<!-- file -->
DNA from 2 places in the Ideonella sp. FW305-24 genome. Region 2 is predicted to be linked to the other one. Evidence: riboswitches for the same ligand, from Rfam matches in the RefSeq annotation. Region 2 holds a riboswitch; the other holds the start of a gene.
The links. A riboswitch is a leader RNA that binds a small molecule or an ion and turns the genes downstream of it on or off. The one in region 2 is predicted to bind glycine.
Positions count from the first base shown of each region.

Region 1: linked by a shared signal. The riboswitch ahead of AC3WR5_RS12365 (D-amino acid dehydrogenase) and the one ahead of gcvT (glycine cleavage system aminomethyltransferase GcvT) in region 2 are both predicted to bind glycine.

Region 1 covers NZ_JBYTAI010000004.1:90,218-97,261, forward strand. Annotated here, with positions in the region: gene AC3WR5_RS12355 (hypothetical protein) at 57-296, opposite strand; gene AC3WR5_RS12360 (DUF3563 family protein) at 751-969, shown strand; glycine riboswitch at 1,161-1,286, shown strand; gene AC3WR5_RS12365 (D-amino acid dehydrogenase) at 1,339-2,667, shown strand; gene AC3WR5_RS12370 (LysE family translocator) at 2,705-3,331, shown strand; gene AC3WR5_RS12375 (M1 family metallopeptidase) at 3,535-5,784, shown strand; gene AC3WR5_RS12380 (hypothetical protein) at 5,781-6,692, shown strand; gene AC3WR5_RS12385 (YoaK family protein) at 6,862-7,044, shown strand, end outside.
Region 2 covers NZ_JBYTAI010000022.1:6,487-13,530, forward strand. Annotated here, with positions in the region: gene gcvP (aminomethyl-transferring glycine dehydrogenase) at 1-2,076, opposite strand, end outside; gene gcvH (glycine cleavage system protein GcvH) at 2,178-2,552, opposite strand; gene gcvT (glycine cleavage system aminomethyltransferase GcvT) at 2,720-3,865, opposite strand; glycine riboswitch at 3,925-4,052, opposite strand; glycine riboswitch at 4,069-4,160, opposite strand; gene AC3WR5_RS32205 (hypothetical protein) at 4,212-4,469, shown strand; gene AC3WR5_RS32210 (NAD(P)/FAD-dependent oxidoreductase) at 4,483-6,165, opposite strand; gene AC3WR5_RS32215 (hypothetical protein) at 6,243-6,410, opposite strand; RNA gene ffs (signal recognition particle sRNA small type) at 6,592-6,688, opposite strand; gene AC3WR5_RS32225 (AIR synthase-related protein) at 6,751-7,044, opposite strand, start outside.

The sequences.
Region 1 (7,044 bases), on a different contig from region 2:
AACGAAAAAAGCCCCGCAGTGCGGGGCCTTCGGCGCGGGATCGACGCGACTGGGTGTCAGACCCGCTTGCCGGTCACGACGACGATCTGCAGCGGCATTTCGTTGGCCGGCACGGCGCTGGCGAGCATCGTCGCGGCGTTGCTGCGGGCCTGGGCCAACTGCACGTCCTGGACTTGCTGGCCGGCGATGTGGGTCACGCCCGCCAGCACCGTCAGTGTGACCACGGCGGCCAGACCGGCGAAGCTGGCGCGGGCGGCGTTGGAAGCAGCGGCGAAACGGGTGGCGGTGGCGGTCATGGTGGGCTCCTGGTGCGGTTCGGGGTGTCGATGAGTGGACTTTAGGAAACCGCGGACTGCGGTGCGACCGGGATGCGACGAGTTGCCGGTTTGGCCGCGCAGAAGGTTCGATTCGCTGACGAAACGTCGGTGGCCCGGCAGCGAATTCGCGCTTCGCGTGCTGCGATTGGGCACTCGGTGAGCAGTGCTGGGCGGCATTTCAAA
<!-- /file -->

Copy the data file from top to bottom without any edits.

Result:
DNA from 2 places in the Ideonella sp. FW305-24 genome. Region 2 is predicted to be linked to the other one. Evidence: riboswitches for the same ligand, from Rfam matches in the RefSeq annotation. Region 2 holds a riboswitch; the other holds the start of a gene.
The links. A riboswitch is a leader RNA that binds a small molecule or an ion and turns the genes downstream of it on or off. The one in region 2 is predicted to bind glycine.
Positions count from the first base shown of each region.

Region 1: linked by a shared signal. The riboswitch ahead of AC3WR5_RS12365 (D-amino acid dehydrogenase) and the one ahead of gcvT (glycine cleavage system aminomethyltransferase GcvT) in region 2 are both predicted to bind glycine.

Region 1 covers NZ_JBYTAI010000004.1:90,218-97,261, forward strand. Annotated here, with positions in the region: gene AC3WR5_RS12355 (hypothetical protein) at 57-296, opposite strand; gene AC3WR5_RS12360 (DUF3563 family protein) at 751-969, shown strand; glycine riboswitch at 1,161-1,286, shown strand; gene AC3WR5_RS12365 (D-amino acid dehydrogenase) at 1,339-2,667, shown strand; gene AC3WR5_RS12370 (LysE family translocator) at 2,705-3,331, shown strand; gene AC3WR5_RS12375 (M1 family metallopeptidase) at 3,535-5,784, shown strand; gene AC3WR5_RS12380 (hypothetical protein) at 5,781-6,692, shown strand; gene AC3WR5_RS12385 (YoaK family protein) at 6,862-7,044, shown strand, end outside.
Region 2 covers NZ_JBYTAI010000022.1:6,487-13,530, forward strand. Annotated here, with positions in the region: gene gcvP (aminomethyl-transferring glycine dehydrogenase) at 1-2,076, opposite strand, end outside; gene gcvH (glycine cleavage system protein GcvH) at 2,178-2,552, opposite strand; gene gcvT (glycine cleavage system aminomethyltransferase GcvT) at 2,720-3,865, opposite strand; glycine riboswitch at 3,925-4,052, opposite strand; glycine riboswitch at 4,069-4,160, opposite strand; gene AC3WR5_RS32205 (hypothetical protein) at 4,212-4,469, shown strand; gene AC3WR5_RS32210 (NAD(P)/FAD-dependent oxidoreductase) at 4,483-6,165, opposite strand; gene AC3WR5_RS32215 (hypothetical protein) at 6,243-6,410, opposite strand; RNA gene ffs (signal recognition particle sRNA small type) at 6,592-6,688, opposite strand; gene AC3WR5_RS32225 (AIR synthase-related protein) at 6,751-7,044, opposite strand, start outside.

The sequences.
Region 1 (7,044 bases), on a different contig from region 2:
AACGAAAAAAGCCCCGCAGTGCGGGGCCTTCGGCGCGGGATCGACGCGACTGGGTGTCAGACCCGCTTGCCGGTCACGACGACGATCTGCAGCGGCATTTCGTTGGCCGGCACGGCGCTGGCGAGCATCGTCGCGGCGTTGCTGCGGGCCTGGGCCAACTGCACGTCCTGGACTTGCTGGCCGGCGATGTGGGTCACGCCCGCCAGCACCGTCAGTGTGACCACGGCGGCCAGACCGGCGAAGCTGGCGCGGGCGGCGTTGGAAGCAGCGGCGAAACGGGTGGCGGTGGCGGTCATGGTGGGCTCCTGGTGCGGTTCGGGGTGTCGATGAGTGGACTTTAGGAAACCGCGGACTGCGGTGCGACCGGGATGCGACGAGTTGCCGGTTTGGCCGCGCAGAAGGTTCGATTCGCTGACGAAACGTCGGTGGCCCGGCAGCGAATTCGCGCTTCGCGTGCTGCGATTGGGCACTCGGTGAGCAGTGCTGGGCGGCATTTCAAA